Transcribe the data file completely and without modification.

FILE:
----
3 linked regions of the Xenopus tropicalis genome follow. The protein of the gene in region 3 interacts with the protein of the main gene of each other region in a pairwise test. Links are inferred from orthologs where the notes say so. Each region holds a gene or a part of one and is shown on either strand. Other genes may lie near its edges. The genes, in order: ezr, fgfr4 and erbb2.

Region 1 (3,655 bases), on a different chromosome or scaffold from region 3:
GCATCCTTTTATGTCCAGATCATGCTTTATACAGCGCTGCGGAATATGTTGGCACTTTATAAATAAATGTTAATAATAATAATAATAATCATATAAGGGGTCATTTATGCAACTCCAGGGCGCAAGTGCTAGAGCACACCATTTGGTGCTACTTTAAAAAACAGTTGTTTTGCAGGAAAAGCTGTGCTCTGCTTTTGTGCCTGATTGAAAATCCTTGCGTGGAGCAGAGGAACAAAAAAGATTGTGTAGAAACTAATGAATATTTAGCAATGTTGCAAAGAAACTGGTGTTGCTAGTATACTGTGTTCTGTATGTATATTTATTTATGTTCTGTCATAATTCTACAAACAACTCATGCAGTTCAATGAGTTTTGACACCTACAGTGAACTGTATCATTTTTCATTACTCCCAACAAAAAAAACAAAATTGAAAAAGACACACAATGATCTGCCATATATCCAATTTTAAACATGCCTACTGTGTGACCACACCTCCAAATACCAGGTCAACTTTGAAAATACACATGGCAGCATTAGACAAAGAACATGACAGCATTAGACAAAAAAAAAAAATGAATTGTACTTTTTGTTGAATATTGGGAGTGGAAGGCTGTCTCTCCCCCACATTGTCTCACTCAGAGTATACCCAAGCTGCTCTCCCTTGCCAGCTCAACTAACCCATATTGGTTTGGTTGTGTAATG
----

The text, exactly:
3 linked regions of the Xenopus tropicalis genome follow. The protein of the gene in region 3 interacts with the protein of the main gene of each other region in a pairwise test. Links are inferred from orthologs where the notes say so. Each region holds a gene or a part of one and is shown on either strand. Other genes may lie near its edges. The genes, in order: ezr, fgfr4 and erbb2.

Region 1 (3,655 bases), on a different chromosome or scaffold from region 3:
GCATCCTTTTATGTCCAGATCATGCTTTATACAGCGCTGCGGAATATGTTGGCACTTTATAAATAAATGTTAATAATAATAATAATAATCATATAAGGGGTCATTTATGCAACTCCAGGGCGCAAGTGCTAGAGCACACCATTTGGTGCTACTTTAAAAAACAGTTGTTTTGCAGGAAAAGCTGTGCTCTGCTTTTGTGCCTGATTGAAAATCCTTGCGTGGAGCAGAGGAACAAAAAAGATTGTGTAGAAACTAATGAATATTTAGCAATGTTGCAAAGAAACTGGTGTTGCTAGTATACTGTGTTCTGTATGTATATTTATTTATGTTCTGTCATAATTCTACAAACAACTCATGCAGTTCAATGAGTTTTGACACCTACAGTGAACTGTATCATTTTTCATTACTCCCAACAAAAAAAACAAAATTGAAAAAGACACACAATGATCTGCCATATATCCAATTTTAAACATGCCTACTGTGTGACCACACCTCCAAATACCAGGTCAACTTTGAAAATACACATGGCAGCATTAGACAAAGAACATGACAGCATTAGACAAAAAAAAAAAATGAATTGTACTTTTTGTTGAATATTGGGAGTGGAAGGCTGTCTCTCCCCCACATTGTCTCACTCAGAGTATACCCAAGCTGCTCTCCCTTGCCAGCTCAACTAACCCATATTGGTTTGGTTGTGTAATG